Mounted on cardboard, numbered V in Roman numerals, also numbered from the edition of 125 on the mount.
Image 20 x 13.5 cms Mount 45.7 x 35.6 cms
'Tony Ray-Jones' blind-stamp on the mount.
Also two stamps verso (one signed by printer John Benton-Harris and the other by the Photographic Collections Ltd, publisher).
James Hyman is pleased to present an online exhibition of some of Tony Ray-Jones most celebrated photographs. These black and white darkroom prints were made shortly after Ray-Jones premature death and provide an over-view of many of his most famous images. They were printed by his friend John Benton-Harris for a special portfolio in 1975.
Tony Ray-Jones (1941-1972) remains one of the most influential and best-loved British photographers of the last half century. Although he died very young and his photographic career spanned just over a decade, Ray-Jones produced a richly diverse body of work that celebrated the melodramatic nature of the human character- synthesizing a personalized mélange of compassion, curiosity and irony.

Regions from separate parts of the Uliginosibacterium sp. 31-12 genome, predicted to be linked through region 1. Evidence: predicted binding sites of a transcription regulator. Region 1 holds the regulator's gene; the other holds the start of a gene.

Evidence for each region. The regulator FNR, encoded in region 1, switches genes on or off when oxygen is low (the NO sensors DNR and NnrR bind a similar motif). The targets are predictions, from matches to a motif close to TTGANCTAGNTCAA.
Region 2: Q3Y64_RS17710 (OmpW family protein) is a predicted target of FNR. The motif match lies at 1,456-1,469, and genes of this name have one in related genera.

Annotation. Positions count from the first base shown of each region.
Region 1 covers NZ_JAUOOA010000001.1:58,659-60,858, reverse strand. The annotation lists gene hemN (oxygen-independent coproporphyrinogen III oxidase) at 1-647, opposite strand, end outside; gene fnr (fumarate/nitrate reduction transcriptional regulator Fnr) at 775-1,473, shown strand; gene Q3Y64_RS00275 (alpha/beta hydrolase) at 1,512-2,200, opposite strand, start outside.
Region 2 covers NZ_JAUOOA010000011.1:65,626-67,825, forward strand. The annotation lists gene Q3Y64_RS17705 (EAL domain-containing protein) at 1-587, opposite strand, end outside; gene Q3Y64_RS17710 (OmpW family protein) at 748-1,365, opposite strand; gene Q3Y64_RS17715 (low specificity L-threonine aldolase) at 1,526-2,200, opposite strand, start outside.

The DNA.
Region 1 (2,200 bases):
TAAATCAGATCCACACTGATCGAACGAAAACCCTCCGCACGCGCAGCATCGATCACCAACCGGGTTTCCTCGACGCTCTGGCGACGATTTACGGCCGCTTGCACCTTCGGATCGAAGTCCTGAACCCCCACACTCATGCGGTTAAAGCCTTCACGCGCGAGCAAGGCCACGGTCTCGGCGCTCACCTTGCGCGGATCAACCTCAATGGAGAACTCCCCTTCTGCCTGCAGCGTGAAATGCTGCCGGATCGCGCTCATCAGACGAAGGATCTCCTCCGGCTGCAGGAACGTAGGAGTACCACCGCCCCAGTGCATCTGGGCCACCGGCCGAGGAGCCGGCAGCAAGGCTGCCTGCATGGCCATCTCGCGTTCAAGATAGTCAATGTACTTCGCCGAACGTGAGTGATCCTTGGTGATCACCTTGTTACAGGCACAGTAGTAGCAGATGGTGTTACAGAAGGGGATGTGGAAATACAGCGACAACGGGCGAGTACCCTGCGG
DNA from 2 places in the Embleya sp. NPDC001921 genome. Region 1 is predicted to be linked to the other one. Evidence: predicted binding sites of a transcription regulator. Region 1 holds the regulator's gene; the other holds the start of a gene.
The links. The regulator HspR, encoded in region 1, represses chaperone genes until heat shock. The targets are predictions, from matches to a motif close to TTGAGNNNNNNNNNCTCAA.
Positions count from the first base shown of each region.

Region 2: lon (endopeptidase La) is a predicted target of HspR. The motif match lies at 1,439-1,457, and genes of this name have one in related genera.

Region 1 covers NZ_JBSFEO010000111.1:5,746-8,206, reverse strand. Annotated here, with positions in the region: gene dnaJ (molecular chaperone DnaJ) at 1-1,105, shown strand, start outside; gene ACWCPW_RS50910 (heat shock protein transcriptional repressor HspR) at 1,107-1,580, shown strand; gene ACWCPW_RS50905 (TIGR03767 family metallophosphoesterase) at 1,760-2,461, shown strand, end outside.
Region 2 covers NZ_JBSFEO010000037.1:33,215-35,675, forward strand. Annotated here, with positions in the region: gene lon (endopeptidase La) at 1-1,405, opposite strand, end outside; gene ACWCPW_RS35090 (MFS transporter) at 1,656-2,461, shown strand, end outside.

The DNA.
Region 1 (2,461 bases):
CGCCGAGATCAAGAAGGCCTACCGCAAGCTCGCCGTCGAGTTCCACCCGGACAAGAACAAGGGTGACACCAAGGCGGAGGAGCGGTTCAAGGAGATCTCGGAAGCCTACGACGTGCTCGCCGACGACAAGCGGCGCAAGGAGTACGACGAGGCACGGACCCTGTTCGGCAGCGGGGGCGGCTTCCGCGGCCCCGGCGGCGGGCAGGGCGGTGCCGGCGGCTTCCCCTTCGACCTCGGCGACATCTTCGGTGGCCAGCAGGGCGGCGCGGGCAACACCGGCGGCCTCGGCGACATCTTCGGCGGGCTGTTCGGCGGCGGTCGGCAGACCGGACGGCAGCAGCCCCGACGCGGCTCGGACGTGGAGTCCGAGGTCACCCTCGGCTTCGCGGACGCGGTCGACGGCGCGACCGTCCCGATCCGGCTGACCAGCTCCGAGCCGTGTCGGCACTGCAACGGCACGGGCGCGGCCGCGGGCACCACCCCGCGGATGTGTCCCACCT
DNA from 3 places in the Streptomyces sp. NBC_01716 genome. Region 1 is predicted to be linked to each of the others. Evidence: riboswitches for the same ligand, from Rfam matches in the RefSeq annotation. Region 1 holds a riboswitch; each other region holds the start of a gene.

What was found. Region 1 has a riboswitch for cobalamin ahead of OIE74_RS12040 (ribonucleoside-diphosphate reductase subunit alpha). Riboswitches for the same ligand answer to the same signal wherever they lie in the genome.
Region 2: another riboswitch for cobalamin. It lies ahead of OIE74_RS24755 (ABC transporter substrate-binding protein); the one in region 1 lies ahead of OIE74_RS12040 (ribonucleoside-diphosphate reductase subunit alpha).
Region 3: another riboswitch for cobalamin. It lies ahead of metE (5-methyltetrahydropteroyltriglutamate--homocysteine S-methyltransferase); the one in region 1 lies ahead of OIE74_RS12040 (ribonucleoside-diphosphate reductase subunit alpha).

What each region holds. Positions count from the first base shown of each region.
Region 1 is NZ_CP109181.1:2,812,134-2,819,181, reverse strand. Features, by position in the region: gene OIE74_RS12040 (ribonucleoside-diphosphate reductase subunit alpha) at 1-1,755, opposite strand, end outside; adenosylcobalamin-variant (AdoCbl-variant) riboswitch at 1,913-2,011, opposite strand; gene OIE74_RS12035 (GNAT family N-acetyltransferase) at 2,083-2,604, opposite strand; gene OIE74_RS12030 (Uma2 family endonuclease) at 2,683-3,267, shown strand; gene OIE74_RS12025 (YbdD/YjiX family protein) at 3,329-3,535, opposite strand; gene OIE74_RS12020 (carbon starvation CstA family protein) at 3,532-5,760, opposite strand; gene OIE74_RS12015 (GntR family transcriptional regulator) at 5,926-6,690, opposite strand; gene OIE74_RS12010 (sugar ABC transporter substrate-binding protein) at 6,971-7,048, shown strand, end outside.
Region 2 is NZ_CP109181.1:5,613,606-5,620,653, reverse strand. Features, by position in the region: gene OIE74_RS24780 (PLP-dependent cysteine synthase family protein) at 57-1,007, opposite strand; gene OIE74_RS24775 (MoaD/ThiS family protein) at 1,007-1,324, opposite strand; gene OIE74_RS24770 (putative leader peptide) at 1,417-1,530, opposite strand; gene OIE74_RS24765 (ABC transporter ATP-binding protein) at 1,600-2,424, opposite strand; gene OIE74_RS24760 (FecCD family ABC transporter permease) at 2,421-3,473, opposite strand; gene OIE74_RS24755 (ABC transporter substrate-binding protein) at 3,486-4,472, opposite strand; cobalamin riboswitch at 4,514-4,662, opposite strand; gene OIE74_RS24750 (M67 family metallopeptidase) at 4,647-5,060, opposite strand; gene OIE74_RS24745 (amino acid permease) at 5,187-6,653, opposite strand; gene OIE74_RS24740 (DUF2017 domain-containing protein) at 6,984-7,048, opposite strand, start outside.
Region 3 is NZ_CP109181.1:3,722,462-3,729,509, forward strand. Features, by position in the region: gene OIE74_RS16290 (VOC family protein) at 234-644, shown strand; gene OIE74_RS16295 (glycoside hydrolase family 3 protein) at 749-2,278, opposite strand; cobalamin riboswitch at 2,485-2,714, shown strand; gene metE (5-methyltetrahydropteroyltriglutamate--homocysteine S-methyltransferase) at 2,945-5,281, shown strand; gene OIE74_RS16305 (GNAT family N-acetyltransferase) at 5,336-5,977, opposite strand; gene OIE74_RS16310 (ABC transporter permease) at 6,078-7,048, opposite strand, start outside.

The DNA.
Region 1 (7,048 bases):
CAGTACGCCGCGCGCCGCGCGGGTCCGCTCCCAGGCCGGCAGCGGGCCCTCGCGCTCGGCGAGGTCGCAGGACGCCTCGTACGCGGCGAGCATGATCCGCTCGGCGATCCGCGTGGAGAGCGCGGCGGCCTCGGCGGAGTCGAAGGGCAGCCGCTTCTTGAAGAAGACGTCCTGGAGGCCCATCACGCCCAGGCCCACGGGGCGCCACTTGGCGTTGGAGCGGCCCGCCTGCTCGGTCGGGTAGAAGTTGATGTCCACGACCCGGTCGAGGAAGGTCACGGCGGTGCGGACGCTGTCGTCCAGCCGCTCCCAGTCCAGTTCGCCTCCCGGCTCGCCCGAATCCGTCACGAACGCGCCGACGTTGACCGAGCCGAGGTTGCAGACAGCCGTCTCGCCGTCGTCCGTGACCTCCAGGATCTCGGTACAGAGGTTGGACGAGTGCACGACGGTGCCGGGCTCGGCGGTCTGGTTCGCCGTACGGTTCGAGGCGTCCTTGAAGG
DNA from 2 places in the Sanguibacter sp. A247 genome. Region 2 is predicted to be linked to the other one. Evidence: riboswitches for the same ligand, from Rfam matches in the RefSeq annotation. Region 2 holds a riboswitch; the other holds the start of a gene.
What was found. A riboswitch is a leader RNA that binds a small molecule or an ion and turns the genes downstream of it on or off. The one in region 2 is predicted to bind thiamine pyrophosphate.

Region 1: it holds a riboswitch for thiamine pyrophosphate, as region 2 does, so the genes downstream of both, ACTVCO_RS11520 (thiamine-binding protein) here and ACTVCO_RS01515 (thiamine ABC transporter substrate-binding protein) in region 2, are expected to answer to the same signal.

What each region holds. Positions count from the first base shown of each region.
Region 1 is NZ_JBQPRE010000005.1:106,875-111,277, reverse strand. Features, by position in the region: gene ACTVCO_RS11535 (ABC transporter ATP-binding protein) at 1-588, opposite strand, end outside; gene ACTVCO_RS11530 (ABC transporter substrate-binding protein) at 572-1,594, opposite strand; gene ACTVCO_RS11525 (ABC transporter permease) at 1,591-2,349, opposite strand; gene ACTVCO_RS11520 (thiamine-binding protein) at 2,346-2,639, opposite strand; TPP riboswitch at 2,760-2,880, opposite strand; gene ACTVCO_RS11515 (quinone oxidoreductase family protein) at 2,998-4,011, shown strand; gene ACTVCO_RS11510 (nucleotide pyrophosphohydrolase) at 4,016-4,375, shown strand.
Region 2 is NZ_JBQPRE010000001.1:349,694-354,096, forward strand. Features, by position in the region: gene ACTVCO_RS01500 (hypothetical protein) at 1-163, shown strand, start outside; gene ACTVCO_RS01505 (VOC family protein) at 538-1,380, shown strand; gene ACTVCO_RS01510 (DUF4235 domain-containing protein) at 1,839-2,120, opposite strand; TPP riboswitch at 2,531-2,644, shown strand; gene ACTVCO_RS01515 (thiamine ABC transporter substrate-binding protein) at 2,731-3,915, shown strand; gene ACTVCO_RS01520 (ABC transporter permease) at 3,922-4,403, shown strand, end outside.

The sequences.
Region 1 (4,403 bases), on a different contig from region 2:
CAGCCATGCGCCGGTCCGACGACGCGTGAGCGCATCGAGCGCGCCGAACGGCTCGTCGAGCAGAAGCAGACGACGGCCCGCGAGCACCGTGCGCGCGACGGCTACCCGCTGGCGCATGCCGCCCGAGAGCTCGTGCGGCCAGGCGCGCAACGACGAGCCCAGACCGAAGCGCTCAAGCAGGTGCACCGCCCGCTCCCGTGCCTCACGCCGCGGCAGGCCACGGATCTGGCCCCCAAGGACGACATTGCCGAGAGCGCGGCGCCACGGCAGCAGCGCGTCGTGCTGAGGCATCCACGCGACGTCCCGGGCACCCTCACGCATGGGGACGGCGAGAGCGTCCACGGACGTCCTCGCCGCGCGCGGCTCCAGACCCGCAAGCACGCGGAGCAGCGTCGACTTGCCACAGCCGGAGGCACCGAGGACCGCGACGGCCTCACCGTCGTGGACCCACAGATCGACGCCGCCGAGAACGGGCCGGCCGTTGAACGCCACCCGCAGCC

Viewed from the perspective of 2020, Ray-Jones presents a world that is both familiar and almost un-recognisable. As Ray-Jones, himself, explained to Creative Camera in 1968:
"I have tried to show the sadness and the humour in a gentle madness that prevails in a people. The situations are sometimes ambiguous and unreal, and the juxtaposition of elements seemingly unrelated... This, I hope helps to create a feeling of fantasy. Photography can be a mirror and reflect life as it is, but I also think that perhaps it is possible to walk, like Alice, through a Looking-Glass, and find another kind of world with the camera."